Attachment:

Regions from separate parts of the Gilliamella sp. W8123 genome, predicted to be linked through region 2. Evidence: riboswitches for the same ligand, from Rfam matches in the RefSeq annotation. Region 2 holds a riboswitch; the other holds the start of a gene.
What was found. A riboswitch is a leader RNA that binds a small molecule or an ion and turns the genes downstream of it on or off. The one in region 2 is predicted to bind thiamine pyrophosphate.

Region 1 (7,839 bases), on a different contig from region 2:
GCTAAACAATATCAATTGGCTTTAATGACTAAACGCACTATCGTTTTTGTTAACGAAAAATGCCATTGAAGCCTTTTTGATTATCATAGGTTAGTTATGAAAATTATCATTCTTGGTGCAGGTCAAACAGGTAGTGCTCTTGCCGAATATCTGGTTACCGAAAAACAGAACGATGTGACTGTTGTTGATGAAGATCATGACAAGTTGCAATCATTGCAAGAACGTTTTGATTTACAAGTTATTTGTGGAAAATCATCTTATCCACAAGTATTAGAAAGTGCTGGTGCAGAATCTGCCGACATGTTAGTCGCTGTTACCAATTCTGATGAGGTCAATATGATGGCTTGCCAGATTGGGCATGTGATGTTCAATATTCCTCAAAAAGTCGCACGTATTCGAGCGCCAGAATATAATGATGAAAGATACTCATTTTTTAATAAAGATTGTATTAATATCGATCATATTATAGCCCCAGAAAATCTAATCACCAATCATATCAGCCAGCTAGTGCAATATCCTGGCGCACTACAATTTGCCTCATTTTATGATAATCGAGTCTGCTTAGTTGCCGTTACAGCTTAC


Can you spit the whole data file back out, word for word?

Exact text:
Regions from separate parts of the Gilliamella sp. W8123 genome, predicted to be linked through region 2. Evidence: riboswitches for the same ligand, from Rfam matches in the RefSeq annotation. Region 2 holds a riboswitch; the other holds the start of a gene.
What was found. A riboswitch is a leader RNA that binds a small molecule or an ion and turns the genes downstream of it on or off. The one in region 2 is predicted to bind thiamine pyrophosphate.

Region 1 (7,839 bases), on a different contig from region 2:
GCTAAACAATATCAATTGGCTTTAATGACTAAACGCACTATCGTTTTTGTTAACGAAAAATGCCATTGAAGCCTTTTTGATTATCATAGGTTAGTTATGAAAATTATCATTCTTGGTGCAGGTCAAACAGGTAGTGCTCTTGCCGAATATCTGGTTACCGAAAAACAGAACGATGTGACTGTTGTTGATGAAGATCATGACAAGTTGCAATCATTGCAAGAACGTTTTGATTTACAAGTTATTTGTGGAAAATCATCTTATCCACAAGTATTAGAAAGTGCTGGTGCAGAATCTGCCGACATGTTAGTCGCTGTTACCAATTCTGATGAGGTCAATATGATGGCTTGCCAGATTGGGCATGTGATGTTCAATATTCCTCAAAAAGTCGCACGTATTCGAGCGCCAGAATATAATGATGAAAGATACTCATTTTTTAATAAAGATTGTATTAATATCGATCATATTATAGCCCCAGAAAATCTAATCACCAATCATATCAGCCAGCTAGTGCAATATCCTGGCGCACTACAATTTGCCTCATTTTATGATAATCGAGTCTGCTTAGTTGCCGTTACAGCTTAC